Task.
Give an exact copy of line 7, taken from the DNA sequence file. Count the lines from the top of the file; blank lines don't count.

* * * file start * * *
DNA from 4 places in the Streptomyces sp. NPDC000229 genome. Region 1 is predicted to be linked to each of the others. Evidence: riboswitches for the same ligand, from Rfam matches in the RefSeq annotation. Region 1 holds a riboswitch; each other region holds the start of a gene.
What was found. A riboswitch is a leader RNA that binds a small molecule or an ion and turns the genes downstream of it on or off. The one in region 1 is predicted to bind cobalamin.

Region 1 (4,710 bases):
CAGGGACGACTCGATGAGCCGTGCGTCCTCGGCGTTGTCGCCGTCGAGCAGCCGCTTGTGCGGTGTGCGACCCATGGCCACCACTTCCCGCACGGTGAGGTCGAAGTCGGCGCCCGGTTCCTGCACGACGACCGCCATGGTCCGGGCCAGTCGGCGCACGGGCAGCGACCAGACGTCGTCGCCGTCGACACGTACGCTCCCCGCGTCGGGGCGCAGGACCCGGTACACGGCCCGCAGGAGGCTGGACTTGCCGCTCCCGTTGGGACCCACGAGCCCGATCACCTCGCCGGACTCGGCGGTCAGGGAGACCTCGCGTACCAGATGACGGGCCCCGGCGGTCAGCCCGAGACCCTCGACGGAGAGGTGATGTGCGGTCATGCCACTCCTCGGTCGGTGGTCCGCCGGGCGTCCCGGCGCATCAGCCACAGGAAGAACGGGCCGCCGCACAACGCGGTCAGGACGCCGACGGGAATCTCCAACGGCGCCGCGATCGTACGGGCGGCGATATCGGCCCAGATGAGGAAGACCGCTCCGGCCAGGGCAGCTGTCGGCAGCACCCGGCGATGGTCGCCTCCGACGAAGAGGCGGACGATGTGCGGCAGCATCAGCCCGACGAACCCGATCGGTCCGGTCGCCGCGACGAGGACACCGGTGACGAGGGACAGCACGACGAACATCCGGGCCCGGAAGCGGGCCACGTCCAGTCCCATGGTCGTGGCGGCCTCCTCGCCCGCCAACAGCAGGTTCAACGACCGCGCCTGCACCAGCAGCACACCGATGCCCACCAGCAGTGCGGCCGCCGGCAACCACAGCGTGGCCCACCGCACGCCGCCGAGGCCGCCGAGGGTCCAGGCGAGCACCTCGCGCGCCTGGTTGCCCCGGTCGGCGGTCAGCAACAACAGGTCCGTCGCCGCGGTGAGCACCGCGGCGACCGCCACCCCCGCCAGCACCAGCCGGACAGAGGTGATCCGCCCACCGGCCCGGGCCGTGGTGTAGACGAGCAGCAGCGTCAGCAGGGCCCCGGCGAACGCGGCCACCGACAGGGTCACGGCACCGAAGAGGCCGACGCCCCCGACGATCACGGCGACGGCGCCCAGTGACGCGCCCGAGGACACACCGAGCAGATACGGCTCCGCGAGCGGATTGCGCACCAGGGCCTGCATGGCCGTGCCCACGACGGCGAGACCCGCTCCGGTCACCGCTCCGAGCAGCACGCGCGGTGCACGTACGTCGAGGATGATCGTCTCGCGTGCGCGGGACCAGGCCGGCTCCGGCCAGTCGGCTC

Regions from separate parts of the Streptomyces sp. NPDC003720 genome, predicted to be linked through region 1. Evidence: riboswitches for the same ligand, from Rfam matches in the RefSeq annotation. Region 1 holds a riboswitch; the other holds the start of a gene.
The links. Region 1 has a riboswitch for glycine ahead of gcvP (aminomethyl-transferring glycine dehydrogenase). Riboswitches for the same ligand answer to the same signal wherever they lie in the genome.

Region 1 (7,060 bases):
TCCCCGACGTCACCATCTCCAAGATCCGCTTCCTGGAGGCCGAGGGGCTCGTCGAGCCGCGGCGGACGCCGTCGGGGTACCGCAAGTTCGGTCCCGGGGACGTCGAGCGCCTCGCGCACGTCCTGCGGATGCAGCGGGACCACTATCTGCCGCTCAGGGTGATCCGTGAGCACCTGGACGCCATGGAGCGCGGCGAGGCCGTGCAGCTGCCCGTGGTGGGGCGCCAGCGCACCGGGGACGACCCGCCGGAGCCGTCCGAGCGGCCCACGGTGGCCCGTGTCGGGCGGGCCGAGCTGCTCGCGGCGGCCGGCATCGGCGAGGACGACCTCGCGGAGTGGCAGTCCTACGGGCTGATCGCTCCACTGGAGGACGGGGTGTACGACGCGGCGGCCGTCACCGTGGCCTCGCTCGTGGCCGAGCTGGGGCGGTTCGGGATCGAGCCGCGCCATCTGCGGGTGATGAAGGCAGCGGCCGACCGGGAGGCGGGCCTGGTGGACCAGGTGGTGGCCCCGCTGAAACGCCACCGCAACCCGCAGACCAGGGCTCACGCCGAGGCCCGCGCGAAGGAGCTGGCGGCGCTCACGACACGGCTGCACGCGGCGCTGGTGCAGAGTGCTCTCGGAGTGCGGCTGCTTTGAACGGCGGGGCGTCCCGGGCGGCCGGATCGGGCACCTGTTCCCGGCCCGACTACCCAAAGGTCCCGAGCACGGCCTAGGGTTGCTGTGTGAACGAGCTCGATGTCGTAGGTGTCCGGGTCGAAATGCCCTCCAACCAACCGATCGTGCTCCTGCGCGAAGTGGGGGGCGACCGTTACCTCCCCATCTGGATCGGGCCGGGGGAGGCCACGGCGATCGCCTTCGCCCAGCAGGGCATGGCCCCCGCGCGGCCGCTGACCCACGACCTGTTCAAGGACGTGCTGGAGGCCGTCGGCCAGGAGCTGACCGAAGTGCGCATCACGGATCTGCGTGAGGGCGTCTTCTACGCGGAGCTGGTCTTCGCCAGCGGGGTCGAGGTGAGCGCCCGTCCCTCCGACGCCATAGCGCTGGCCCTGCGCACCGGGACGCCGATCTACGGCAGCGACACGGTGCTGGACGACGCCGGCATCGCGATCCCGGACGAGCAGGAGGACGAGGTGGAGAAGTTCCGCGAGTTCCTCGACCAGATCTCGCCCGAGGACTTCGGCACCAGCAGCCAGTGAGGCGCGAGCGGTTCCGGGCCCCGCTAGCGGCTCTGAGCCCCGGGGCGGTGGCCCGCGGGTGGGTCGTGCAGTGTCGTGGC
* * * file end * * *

Region 1 (7,060 bases):